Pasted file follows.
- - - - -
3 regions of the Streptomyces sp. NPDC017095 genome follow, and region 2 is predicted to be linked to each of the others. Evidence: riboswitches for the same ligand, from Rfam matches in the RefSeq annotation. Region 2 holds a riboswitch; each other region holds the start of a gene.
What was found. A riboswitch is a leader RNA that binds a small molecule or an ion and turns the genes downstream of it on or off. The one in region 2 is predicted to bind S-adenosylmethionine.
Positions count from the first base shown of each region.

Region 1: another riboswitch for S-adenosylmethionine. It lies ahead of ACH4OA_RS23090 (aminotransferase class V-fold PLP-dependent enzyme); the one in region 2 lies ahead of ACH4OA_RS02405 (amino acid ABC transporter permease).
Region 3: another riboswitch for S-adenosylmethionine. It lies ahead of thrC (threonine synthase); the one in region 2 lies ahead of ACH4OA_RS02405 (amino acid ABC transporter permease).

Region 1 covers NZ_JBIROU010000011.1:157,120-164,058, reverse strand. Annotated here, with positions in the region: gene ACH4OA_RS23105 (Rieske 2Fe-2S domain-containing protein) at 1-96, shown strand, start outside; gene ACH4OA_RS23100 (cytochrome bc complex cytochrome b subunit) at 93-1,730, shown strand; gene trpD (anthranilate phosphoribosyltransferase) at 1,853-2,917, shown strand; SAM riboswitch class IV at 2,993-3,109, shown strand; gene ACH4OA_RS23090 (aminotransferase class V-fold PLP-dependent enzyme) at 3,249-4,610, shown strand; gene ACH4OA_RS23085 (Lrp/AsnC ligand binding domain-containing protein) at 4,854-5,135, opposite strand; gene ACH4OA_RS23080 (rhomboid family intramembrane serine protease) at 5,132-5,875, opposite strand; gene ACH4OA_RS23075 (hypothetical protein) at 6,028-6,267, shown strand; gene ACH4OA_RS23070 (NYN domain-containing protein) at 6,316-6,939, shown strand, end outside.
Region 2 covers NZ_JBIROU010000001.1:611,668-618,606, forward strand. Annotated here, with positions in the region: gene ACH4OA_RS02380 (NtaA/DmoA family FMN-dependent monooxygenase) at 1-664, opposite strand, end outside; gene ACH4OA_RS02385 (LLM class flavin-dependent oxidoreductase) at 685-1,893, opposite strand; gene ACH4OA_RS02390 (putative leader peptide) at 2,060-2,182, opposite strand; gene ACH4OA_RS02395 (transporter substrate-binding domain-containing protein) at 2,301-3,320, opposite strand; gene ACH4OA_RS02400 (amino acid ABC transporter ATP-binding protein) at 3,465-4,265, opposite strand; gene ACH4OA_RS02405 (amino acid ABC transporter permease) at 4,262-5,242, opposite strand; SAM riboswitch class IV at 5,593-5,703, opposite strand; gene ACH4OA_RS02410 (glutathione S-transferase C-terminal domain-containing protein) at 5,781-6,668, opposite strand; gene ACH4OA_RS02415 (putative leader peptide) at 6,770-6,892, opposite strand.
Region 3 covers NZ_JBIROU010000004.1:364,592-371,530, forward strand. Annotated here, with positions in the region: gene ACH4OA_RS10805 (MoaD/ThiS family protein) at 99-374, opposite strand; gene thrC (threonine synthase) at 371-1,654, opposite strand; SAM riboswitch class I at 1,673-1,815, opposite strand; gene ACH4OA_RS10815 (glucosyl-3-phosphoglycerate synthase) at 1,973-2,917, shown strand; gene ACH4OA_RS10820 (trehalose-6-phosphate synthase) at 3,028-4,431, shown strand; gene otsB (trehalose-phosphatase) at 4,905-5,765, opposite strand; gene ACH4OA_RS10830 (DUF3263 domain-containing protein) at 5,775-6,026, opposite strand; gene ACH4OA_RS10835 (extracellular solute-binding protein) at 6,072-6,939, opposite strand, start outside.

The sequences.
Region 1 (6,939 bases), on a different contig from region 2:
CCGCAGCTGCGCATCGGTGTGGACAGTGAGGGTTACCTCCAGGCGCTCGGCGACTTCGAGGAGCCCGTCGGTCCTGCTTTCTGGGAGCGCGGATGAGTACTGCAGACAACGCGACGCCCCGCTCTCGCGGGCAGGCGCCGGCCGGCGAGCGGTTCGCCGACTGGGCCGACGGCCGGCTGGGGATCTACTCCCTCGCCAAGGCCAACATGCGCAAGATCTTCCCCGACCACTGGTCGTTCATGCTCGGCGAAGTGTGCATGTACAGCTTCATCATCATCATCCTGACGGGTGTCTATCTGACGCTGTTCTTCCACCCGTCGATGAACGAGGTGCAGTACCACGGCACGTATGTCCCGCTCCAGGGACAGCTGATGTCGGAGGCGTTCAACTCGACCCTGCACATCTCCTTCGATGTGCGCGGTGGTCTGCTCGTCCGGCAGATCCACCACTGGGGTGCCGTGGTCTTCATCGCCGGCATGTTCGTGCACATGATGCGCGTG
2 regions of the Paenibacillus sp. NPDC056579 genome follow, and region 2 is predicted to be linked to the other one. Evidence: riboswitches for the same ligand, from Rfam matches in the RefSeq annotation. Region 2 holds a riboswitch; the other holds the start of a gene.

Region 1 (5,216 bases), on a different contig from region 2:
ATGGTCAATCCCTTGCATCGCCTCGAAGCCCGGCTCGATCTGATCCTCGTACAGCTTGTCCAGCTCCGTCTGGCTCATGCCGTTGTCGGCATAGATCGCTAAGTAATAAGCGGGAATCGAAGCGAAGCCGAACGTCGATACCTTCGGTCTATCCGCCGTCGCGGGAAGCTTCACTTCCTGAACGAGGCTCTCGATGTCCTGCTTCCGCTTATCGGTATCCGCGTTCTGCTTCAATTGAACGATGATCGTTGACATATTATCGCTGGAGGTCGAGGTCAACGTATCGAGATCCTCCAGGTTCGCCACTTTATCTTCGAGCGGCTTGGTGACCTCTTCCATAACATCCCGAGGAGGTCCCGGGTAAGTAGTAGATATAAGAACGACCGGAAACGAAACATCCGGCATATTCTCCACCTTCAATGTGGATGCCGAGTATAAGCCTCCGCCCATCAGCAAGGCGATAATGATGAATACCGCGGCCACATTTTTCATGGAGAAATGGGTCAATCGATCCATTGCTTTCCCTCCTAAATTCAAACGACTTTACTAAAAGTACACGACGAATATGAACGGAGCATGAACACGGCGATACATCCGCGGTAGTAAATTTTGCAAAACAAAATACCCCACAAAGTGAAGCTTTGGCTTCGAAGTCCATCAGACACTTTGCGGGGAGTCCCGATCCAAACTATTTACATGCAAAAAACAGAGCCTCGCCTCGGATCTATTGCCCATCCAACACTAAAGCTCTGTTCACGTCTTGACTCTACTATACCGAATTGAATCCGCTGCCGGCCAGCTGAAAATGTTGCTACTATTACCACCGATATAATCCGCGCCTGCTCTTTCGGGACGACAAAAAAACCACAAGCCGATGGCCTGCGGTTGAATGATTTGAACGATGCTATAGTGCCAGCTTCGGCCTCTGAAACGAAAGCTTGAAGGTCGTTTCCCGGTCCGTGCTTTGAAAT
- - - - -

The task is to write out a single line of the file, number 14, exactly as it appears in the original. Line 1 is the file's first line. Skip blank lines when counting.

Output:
ATGGTCAATCCCTTGCATCGCCTCGAAGCCCGGCTCGATCTGATCCTCGTACAGCTTGTCCAGCTCCGTCTGGCTCATGCCGTTGTCGGCATAGATCGCTAAGTAATAAGCGGGAATCGAAGCGAAGCCGAACGTCGATACCTTCGGTCTATCCGCCGTCGCGGGAAGCTTCACTTCCTGAACGAGGCTCTCGATGTCCTGCTTCCGCTTATCGGTATCCGCGTTCTGCTTCAATTGAACGATGATCGTTGACATATTATCGCTGGAGGTCGAGGTCAACGTATCGAGATCCTCCAGGTTCGCCACTTTATCTTCGAGCGGCTTGGTGACCTCTTCCATAACATCCCGAGGAGGTCCCGGGTAAGTAGTAGATATAAGAACGACCGGAAACGAAACATCCGGCATATTCTCCACCTTCAATGTGGATGCCGAGTATAAGCCTCCGCCCATCAGCAAGGCGATAATGATGAATACCGCGGCCACATTTTTCATGGAGAAATGGGTCAATCGATCCATTGCTTTCCCTCCTAAATTCAAACGACTTTACTAAAAGTACACGACGAATATGAACGGAGCATGAACACGGCGATACATCCGCGGTAGTAAATTTTGCAAAACAAAATACCCCACAAAGTGAAGCTTTGGCTTCGAAGTCCATCAGACACTTTGCGGGGAGTCCCGATCCAAACTATTTACATGCAAAAAACAGAGCCTCGCCTCGGATCTATTGCCCATCCAACACTAAAGCTCTGTTCACGTCTTGACTCTACTATACCGAATTGAATCCGCTGCCGGCCAGCTGAAAATGTTGCTACTATTACCACCGATATAATCCGCGCCTGCTCTTTCGGGACGACAAAAAAACCACAAGCCGATGGCCTGCGGTTGAATGATTTGAACGATGCTATAGTGCCAGCTTCGGCCTCTGAAACGAAAGCTTGAAGGTCGTTTCCCGGTCCGTGCTTTGAAAT